Our love of God drives us forward  – as we constantly allow God’s Spirit to mould us into the person He wants us to be.

Personally, for me, the groaning in my heart is becoming louder as I witness this world drifting further away from God’s ways – there are hard times ahead.

Your views?

The groaning creation

Selwyn looks at Paul’s comment in Romans 8:22: “We know that the whole creation has been groaning as in pains of childbirth right up to the present time.’ and, this pain will continue to the end of time.(My addition.)

When sin entered the world through Adam – the whole of creation suffered – there is something wrong with everything – in this world. Even our human intellect is flawed. We can’t trust our own knowledge or mental skills. We can only have confidence in God’s word as revealed to us by His Spirit.

I think Selwyn, who suffered a lot in his life, presents in today’s study, a realistic view of life here in this world. “Yes, God does bless and God does heal. He delivers and He answers prayer. Sometimes heaven breaks into our world, but until Jesus returns, we can NEVER fully have heaven. Because of the Fall (Adam’s sin) each one of us has to face some suffering and adversity.

Faith is about living in a world where suffering exists but with the hope of a time when suffering will be no more. Here something is wrong with everything; in heaven nothing will be wrong with anything.”

If, followers of Jesus never suffered then we could never fully demonstrate our faith.

The last sentence might seem heartless to those suffering terribly – but its truth can be seen through the cross. Your thoughts?

Keep hope alive!

I agree with Selwyn – we need to keep our eyes focused on heaven and the return of Jesus.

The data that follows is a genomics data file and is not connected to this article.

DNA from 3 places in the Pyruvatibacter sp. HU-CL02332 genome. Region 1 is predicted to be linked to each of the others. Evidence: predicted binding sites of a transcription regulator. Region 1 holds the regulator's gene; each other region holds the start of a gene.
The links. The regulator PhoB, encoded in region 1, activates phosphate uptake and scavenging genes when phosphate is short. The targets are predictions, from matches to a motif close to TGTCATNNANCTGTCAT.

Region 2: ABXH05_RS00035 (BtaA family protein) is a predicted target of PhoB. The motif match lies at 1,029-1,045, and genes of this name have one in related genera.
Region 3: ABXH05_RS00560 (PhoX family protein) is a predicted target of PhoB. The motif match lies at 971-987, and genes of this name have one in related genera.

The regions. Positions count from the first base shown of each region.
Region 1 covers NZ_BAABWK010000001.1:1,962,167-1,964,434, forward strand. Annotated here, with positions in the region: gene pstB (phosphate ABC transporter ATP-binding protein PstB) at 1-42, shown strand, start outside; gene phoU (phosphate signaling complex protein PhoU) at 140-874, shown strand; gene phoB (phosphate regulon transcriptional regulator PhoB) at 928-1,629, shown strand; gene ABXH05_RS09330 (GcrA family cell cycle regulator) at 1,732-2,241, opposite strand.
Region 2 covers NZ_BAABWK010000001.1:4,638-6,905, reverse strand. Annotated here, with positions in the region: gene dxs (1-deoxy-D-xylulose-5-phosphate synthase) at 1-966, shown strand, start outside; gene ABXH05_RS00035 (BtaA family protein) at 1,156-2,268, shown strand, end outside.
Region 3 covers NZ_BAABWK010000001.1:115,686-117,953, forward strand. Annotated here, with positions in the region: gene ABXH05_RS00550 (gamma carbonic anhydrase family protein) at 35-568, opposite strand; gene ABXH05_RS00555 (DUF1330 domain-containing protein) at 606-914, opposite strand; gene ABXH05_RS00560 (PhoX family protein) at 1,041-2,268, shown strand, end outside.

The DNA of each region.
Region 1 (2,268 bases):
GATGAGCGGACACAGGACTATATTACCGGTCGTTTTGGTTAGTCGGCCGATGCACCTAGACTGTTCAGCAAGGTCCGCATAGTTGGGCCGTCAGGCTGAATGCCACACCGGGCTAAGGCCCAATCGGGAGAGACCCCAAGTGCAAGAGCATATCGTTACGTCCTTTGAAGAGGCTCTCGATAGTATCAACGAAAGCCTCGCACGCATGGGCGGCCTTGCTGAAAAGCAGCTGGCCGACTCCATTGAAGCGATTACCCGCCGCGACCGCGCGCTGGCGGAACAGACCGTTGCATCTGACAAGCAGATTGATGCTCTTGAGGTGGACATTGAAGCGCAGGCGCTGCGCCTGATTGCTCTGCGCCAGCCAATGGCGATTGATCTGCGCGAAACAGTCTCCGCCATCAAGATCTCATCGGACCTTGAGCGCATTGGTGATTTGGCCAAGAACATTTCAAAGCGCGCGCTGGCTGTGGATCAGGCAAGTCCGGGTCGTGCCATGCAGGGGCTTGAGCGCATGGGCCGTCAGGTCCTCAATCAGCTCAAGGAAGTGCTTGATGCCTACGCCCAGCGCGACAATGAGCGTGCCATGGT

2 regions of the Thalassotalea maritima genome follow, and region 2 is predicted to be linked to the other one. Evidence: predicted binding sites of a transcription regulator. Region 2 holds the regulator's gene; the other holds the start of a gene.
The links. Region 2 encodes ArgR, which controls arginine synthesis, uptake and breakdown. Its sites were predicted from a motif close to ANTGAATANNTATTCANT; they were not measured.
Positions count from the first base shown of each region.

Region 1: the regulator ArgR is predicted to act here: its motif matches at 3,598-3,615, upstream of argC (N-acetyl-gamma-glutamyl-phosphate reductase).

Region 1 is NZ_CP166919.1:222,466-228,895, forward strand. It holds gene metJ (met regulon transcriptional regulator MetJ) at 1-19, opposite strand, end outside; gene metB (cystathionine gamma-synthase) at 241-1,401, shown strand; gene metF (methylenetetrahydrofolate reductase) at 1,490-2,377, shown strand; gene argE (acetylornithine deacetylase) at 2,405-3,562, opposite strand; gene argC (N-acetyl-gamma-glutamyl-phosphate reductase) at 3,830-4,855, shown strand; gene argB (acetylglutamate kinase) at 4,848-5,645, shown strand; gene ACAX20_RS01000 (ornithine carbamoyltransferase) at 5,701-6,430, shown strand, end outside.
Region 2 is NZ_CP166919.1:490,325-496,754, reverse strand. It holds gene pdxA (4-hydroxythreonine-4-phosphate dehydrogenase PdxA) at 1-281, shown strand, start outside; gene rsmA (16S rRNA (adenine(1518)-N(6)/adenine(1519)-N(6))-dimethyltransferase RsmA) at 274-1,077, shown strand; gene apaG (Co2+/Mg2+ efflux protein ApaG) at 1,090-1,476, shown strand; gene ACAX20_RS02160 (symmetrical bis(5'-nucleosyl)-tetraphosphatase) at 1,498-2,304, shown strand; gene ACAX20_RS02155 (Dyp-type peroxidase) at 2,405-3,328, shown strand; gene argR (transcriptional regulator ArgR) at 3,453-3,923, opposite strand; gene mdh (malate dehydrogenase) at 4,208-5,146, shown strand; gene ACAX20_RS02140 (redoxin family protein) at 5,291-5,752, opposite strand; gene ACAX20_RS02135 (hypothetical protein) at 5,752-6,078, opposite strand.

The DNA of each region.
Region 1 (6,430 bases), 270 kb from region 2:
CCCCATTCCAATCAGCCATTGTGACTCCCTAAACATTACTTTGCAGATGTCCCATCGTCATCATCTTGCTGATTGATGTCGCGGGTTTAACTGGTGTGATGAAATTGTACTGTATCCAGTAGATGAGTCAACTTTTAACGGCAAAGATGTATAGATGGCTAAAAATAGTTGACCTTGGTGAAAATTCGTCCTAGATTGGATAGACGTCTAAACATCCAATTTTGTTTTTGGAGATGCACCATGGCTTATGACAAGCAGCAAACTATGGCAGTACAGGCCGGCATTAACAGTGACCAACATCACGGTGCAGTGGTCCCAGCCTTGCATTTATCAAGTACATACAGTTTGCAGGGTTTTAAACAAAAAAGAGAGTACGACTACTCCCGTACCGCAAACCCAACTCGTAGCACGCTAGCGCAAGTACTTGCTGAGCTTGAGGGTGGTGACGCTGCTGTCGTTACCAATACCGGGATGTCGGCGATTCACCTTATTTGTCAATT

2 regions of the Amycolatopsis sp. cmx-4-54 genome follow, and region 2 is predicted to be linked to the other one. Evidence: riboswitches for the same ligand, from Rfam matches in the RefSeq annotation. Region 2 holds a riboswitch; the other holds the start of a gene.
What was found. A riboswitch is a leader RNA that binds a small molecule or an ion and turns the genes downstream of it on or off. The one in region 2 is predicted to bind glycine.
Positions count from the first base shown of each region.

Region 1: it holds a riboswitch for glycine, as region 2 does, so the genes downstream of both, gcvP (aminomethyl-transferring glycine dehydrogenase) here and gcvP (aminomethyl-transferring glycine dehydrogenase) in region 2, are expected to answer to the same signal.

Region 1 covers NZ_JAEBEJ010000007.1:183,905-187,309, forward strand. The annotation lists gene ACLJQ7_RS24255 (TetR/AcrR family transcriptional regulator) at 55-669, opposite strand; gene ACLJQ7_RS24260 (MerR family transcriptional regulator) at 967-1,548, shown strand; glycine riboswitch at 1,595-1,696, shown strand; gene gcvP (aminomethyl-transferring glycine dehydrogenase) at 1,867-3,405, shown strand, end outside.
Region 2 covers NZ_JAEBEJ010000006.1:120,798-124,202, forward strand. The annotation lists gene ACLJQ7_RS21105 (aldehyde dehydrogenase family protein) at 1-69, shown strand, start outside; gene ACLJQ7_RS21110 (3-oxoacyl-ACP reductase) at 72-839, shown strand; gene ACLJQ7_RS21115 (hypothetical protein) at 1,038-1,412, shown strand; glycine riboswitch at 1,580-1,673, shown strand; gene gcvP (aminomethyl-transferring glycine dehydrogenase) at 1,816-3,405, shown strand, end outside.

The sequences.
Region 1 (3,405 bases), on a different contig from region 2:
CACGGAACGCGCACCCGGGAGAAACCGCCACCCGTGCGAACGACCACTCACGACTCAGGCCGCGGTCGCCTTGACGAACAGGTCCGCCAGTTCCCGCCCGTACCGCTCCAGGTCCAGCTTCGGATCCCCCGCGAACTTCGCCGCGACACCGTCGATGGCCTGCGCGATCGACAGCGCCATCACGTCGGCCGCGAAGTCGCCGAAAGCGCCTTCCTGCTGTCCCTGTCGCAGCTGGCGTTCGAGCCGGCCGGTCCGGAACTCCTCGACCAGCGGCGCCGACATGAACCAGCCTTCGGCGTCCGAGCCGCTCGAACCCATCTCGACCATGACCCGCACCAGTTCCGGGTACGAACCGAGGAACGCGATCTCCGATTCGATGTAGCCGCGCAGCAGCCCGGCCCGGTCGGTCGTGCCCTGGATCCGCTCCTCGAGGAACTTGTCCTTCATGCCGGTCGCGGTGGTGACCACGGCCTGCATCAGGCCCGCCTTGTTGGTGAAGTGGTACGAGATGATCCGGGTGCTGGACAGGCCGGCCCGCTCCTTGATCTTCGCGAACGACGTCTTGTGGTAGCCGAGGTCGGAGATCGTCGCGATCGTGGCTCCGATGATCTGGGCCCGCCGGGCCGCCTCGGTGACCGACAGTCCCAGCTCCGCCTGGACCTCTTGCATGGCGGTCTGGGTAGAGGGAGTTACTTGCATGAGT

Our lives, here on earth, are temporary – and, in the grand plan of God – represent less than a second as compared to our ‘time’ with Him in heaven.

Consequently, we should treat every opportunity we have to serve Jesus as something special and truly unique – this time of Faith will last like the morning mist. There is a real sense of urgency, in all that we do – because our 80 or so years here on earth is less than a heart-beat in Heaven.

In today’s study, Selwyn looks at 2 Corinthians 5:1, “Now we know that if the earthly tent we live in is destroyed, we have … an eternal house in heaven … “.

Notice that Paul illustrates that our lives, is something temporary – our accommodation, is for the moment,  a tent. In eternity, we have the permanency of a house – something solid and lasting.

Selwyn states: “Keep always before you the fact that as a Christian this world is not your home, you are simply passing through. This means that whatever happens you have the hope that you are heading for a world where there will never be any more pain or suffering.”

If you love this life and the tent you live in – all its bedrooms,  multiple bathrooms and large garage to house your cars – then, that’s all you may have for all of eternity  – a ruin, a failed hope eroded by greed!

Is that what you want?